How one region in hard-hit Quebec has so little COVID-19 it can hold a film festival


The road blocks cutting Rouyn-Noranda off from the rest of the world went up on April 4. It’s the sort of thing that leaves a lasting memory.

“If I’m remembering correctly, we were one of the first cities to be totally confined … my parents live in Val d’Or and it felt like a wall had gone up overnight. Nobody could come in or out,” said Émilie Villeneuve, a longtime resident of the area. 

Coronavirus was spreading. Case numbers were increasing. Something needed to be done, and fast.

But spring feels very far away these days in Abitibi-Témiscamingue, and not just because of the dusting of snow.

On Thursday, the region reported a single new case of COVID-19. After four straight days of goose eggs, and one where a case was wiped off the board as a false positive, this was not news to be greeted warmly.

“It’s almost like there’s a movement to protect the yellow,” laughed Villeneuve, who is the executive director of the region’s annual film festival.

You might say they’ve done a decent job of it. There are currently eight active cases in the region.

Émilie Villeneuve (right), the executive director of the Festival de cinéma international en Abitibi-Témiscamingue, along with Guy Parent, one of the event’s co-founders in 2019. (Alexia Martel-Desjardins/Radio-Canada)

Unlike the three regions that border it to the south and east (Outaouais, Laurentides and the Mauricie), in Abitibi-Témiscamingue bars and restaurants are open and people are mostly going about their daily lives, just with masks and more distance.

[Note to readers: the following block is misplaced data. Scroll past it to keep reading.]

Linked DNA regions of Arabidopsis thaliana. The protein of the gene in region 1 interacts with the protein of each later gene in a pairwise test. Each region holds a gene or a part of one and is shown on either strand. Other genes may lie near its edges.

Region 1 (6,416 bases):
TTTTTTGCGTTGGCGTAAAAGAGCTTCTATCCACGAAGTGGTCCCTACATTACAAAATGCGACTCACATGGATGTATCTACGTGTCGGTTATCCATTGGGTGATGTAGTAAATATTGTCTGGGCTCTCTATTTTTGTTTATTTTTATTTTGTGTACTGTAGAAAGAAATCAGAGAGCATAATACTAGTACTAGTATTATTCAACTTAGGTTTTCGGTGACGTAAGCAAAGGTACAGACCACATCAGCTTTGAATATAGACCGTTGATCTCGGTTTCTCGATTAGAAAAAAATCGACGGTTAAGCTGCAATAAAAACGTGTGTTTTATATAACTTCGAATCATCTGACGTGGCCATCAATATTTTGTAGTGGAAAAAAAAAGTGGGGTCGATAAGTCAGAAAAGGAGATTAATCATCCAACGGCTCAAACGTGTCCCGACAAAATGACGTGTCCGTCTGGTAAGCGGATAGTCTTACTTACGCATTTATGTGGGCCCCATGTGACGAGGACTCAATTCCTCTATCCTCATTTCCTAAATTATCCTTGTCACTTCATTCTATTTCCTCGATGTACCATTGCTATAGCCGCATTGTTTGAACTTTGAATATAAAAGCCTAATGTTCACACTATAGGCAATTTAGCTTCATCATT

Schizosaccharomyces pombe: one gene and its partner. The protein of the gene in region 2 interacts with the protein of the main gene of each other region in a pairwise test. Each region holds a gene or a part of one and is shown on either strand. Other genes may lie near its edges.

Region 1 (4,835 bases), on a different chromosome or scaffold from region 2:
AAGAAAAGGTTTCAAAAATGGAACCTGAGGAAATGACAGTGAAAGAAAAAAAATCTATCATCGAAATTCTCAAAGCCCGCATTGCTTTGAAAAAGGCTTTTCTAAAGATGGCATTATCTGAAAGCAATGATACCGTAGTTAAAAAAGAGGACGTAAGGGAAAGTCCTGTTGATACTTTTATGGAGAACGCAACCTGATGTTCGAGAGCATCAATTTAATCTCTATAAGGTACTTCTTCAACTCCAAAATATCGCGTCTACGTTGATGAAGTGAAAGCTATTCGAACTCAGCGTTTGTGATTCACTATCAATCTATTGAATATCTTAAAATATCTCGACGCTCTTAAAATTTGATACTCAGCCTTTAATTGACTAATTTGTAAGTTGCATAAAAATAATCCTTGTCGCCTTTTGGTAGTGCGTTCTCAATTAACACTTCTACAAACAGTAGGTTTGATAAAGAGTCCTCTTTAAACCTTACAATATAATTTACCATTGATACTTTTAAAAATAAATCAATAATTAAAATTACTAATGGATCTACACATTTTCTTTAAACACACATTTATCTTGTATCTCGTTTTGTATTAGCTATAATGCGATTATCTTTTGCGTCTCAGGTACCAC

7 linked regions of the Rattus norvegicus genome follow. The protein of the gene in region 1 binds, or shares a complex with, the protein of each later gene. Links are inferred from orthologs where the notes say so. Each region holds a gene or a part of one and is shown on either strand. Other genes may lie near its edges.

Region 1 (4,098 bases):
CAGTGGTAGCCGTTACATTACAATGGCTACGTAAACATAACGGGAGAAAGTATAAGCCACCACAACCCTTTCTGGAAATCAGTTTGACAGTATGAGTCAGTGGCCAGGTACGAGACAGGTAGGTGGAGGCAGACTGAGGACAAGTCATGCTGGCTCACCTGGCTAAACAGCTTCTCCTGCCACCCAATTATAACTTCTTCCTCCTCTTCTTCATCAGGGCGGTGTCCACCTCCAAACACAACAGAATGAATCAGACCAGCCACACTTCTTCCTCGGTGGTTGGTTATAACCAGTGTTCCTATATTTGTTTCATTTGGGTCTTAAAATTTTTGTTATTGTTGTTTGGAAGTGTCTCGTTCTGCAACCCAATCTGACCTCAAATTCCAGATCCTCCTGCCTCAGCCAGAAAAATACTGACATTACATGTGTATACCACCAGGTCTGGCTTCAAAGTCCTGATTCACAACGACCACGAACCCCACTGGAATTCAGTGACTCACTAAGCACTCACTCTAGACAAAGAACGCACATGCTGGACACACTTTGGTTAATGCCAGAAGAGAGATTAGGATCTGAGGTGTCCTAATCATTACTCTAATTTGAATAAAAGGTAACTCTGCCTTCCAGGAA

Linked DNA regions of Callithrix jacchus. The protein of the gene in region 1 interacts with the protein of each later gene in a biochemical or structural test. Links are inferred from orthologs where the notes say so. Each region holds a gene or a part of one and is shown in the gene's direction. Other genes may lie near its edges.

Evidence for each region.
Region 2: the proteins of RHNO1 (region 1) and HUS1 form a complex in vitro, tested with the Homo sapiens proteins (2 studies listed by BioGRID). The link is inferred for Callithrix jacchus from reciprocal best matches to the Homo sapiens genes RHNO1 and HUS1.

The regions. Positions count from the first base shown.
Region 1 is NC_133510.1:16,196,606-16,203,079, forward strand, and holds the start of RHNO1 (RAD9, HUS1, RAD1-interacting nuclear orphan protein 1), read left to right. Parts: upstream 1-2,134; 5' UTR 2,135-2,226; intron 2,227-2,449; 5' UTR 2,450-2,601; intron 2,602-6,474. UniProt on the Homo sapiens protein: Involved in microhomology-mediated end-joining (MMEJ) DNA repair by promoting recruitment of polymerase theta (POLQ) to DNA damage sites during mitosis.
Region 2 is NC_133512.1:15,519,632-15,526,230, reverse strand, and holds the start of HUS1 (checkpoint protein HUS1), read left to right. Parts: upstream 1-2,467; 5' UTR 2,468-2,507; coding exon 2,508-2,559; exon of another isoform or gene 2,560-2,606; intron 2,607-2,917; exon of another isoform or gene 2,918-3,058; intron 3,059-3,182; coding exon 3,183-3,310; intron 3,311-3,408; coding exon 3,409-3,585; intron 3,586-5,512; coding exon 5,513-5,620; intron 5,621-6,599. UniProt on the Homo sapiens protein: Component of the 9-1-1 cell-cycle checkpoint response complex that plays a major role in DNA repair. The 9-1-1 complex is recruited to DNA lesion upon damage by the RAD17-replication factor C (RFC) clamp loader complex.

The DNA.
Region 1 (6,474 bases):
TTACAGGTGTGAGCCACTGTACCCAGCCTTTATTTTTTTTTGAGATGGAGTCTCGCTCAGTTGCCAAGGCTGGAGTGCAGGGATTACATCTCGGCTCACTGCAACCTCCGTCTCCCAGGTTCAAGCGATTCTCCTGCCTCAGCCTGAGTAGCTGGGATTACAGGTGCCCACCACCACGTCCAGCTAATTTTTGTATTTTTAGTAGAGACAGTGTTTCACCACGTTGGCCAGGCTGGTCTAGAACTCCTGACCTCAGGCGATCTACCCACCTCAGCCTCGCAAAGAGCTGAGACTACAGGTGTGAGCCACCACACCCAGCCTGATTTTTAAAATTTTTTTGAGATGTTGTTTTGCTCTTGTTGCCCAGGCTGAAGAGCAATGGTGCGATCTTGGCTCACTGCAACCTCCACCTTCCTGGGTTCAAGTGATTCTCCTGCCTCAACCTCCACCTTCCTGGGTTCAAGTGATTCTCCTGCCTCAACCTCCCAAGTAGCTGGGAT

More crucially, the movie theatre is open.

And though it won’t quite be full for this weekend’s kickoff of the Festival de cinéma international en Abitibi-Témiscamingue, there will be actual people occupying actual seats in the Théâtre du Cuivre.

There won’t be as many of them as in a typical year — 140 capacity instead of 725 — and they’ll be spread out, COVID-19 oblige, but that’s okay.

“We may not be able to be close physically, but that doesn’t mean you can’t be close emotionally, to share feelings even at 1.5 metres,” said Villeneuve.

Soon headed back to green?

Only five of Quebec’s 17 administrative regions are currently drawn in yellow, or the pre-alert stage, on the provincial government’s colour-coded COVID-19 map.

It’s probably not a coincidence all are in the north of the province. But none of the other four are as populous as the Abitibi. And now there’s talk it could soon go back to green.

Flurries fall on downtown Rouyn-Noranda on Oct. 26. The Abitibi-Témiscamingue region has largely dodged the second COVID-19 wave. (Jean-Michel Cotnoir/Radio-Canada)

So what has the region got right that many others haven’t? 

Geography surely plays a part, but other thinly populated, far-flung regions haven’t been as fortunate.

Perhaps demography has a role in all of this too. The median age in Abitibi-Témiscamingue is nearly 10 years younger than it is in the Gaspé, for instance.

There may be a structural element to it as well.